Mauro Battocchi’s last day as San Francisco’s beloved Consul General will be July 8, 2016.
He has been Italy’s Consul General in San Francisco since September, 2012. For the past four years, Battocchi has presided over countless events with a never-ending smile and seemingly boundless grace that will be sorely missed, not just in the city but throughout California, and beyond. The consulate's service area is vast and includes northern California counties, Idaho, Montana, Oregon, Utah, Hawaii, Alaska, Utah, Washington, Guam and the Northern Mariana Islands.
Battocchi grew up in Trentino, a region of northeastern Italy. Previously he had a stint in the private sector as vice president for government affairs at Enel. Within Italy’s foreign service, he had led the desk for trade and investment promotion at the Italian Ministry of Foreign Affairs in Rome, was the head of the economic section of the Italian Embassy in Tel-Aviv and served at the financial section of the Italian Embassy in Bonn, Germany. He graduated in economics from Bocconi University, Milan, and received a Master’s degree in public policy at Princeton University.
Over the past several years, L’Italo-Americano’s conversations with Battocchi revealed how important his task was to him, and, more importantly, how important his legacy has become for the San Francisco Bay Area’s Italian community. When asked what was his defining task as the Consul General of Italy in San Francisco he responded: “We like to think of Italy as the land of antique arts and timeless design, but it is also a vibrant modern economy. Over these four years we have showcased the forward-looking, technological side of Italy. We have supported Italian companies here in their expansion into Silicon Valley. At the time of Expo 2015, the World’s Fair on food sustainability, we have shown Californians how Italy leads in clean-tech and smart grid technologies. We also have encouraged innovative educational projects like La Scuola International School.”
Asked if he could name a symbol of the Italy we tried to highlight, he mentioned the September 2014 visit of Matteo Renzi, the first of Italian Prime Minister who came to San Francisco in 32 years, as a decisive step to convey the message of innovation. “I could name so many Italian leaders that emerged or did business here in the past years. For instance, on July 6, Ambassador Varricchio opened the new store of the Italian electric superbike Energica in San Francisco with CEO Livia Cevolini. Livia is a woman CEO that brought to California a product of stylish design, innovative 3D printing, superior manufacturing and sustainable lifestyle. Her success is the emblem of the new Italy that we have presented in San Francisco.”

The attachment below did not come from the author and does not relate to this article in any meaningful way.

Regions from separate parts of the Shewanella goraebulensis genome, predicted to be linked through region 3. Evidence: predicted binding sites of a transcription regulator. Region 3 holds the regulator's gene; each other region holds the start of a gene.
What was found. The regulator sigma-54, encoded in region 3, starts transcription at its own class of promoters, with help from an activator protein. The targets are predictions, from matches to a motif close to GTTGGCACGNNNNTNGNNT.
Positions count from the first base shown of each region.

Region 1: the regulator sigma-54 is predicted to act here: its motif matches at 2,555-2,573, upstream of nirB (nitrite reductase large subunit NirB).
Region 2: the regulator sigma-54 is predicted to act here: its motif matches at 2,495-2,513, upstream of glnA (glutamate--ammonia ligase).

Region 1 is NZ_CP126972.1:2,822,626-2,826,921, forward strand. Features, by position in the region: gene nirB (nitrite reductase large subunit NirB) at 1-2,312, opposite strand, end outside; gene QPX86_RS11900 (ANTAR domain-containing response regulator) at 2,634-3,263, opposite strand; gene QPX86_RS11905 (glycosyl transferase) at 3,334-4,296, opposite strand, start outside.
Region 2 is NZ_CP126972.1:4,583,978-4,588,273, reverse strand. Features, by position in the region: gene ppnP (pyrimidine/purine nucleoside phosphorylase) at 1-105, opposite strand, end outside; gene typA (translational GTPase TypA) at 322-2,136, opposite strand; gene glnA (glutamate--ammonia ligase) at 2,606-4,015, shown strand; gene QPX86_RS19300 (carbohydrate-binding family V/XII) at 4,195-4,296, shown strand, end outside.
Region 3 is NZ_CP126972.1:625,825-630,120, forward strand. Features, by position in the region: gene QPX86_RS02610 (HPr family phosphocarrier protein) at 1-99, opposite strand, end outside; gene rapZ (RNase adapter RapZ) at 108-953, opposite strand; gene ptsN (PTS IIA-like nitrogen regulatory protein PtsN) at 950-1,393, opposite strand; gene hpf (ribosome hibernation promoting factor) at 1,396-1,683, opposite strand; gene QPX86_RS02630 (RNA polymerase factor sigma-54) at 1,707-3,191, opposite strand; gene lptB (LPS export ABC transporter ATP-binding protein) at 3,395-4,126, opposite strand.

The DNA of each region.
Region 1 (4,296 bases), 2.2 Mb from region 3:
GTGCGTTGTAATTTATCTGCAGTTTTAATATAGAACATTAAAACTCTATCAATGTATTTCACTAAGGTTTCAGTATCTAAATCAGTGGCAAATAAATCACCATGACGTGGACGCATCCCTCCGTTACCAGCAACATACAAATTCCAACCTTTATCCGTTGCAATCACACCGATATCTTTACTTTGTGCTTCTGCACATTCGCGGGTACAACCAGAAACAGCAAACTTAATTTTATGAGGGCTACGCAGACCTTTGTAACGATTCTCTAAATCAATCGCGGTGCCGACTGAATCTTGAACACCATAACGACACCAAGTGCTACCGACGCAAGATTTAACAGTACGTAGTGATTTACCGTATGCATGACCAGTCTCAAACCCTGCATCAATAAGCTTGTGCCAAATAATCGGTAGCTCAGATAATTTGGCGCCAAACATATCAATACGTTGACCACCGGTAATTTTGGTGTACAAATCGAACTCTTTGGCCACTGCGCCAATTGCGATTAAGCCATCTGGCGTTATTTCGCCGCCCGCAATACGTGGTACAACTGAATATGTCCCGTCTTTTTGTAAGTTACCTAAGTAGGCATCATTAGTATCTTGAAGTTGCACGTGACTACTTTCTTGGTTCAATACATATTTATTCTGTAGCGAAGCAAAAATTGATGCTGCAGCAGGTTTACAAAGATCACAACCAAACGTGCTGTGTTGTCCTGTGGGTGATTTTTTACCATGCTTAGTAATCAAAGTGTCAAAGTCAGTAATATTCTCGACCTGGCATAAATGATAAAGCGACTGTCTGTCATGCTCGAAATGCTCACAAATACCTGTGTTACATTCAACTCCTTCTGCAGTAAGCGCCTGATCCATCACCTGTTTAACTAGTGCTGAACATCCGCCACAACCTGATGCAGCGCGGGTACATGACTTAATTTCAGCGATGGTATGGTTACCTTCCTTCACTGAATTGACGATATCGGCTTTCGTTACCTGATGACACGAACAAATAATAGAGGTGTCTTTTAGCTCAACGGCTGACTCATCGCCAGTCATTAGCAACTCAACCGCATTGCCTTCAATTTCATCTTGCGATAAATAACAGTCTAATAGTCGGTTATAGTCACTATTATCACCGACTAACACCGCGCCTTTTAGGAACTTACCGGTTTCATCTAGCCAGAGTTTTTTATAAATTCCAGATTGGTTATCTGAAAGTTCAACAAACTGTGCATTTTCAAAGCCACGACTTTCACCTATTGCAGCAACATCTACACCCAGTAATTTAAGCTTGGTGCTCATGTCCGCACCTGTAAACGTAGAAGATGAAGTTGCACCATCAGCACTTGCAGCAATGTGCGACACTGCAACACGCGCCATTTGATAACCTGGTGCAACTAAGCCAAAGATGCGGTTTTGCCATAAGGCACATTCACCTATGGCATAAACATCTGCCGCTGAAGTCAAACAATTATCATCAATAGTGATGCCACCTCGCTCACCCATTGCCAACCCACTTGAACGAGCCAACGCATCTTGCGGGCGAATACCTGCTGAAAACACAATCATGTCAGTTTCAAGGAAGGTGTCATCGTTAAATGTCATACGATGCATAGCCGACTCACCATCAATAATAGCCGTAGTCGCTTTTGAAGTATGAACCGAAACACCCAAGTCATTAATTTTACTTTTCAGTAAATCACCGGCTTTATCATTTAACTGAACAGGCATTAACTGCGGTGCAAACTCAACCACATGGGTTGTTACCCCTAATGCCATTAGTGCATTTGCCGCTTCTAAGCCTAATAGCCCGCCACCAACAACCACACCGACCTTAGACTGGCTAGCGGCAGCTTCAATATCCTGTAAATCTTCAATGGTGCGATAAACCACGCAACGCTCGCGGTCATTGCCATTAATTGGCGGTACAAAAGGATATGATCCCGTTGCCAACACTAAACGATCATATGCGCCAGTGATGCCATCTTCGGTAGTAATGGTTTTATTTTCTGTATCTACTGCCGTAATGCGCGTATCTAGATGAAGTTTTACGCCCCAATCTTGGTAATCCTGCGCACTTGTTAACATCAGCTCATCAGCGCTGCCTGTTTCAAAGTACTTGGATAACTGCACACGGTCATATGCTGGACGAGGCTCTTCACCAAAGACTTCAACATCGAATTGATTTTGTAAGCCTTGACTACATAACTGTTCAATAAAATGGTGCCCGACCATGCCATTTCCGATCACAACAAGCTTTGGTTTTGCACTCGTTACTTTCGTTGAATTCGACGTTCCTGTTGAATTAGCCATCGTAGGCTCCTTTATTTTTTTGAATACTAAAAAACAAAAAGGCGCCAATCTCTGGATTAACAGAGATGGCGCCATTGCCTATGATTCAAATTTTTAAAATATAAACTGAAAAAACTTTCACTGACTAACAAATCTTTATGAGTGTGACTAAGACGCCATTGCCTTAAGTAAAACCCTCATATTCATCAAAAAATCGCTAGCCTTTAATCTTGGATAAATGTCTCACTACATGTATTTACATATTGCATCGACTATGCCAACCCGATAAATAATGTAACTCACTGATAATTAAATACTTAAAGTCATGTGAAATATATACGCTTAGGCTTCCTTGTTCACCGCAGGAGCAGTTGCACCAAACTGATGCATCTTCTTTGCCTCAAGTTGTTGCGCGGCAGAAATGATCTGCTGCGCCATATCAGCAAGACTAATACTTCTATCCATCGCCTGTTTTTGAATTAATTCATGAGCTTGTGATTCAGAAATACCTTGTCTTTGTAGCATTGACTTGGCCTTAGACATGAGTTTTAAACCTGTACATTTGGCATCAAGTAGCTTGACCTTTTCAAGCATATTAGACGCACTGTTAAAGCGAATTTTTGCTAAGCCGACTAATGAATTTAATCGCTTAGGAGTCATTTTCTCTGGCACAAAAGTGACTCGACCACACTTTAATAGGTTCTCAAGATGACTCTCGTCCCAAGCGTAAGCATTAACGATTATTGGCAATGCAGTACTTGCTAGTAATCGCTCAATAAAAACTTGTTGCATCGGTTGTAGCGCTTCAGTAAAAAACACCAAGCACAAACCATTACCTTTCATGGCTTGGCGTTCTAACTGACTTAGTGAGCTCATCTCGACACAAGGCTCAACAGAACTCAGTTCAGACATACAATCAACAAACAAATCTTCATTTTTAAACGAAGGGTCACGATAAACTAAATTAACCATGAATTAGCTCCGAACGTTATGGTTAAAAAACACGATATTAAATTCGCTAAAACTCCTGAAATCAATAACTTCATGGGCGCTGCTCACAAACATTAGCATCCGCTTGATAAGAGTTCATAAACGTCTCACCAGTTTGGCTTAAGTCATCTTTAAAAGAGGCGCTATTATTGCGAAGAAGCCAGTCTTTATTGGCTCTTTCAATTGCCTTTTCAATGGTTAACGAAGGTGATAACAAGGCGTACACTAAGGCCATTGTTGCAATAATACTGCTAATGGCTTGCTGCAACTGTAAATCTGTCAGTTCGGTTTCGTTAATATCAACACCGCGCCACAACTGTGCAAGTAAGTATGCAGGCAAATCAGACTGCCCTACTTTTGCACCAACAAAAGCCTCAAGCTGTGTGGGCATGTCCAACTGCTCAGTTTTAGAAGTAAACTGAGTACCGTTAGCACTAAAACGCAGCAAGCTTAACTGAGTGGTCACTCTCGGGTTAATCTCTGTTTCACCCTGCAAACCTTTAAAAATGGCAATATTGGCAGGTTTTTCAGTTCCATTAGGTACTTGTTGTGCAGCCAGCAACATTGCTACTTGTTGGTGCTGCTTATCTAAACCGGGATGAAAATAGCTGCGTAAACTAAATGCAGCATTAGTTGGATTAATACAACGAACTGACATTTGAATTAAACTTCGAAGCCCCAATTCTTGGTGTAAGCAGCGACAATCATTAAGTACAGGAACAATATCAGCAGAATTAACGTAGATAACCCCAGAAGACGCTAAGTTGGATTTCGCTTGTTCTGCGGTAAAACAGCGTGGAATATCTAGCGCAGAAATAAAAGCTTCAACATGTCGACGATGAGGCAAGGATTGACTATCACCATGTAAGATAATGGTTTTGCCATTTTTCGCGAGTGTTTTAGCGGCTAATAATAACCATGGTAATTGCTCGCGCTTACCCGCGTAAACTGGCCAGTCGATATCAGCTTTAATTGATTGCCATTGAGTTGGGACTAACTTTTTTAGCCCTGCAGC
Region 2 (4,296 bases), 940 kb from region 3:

In the Bay Area, Battocchi has forged an alliance of all streams of Italianness that were able, for the first time, to work together for a common purpose: “new” Italians in Silicon Valley and second, third, fourth generation Italians that previously had few contacts, if any. An unusual display of Italian unity was visible on December 2012, when he gathered nearly one hundred Italian business and civic leaders on the grand staircase of San Francisco’s City Hall, together with the Mayor of San Francisco Ed Lee, for the launch of the “Year of Italian Culture in the United States 2013”.
For an entire year, the city was flooded with Italian events, spanning from policy to business, from Opera and ballet to literature and cinema. The peak was the joint performance of Verdi’s Requiem by 325 musicians of the San Francisco Opera and Naples’ San Carlo Theater conducted by Nicola Luisotti. “It was a unique, world-class event,” Battocchi says, “and it happened because of the mobilization of the Italian community here to raise the funds. It was touching.”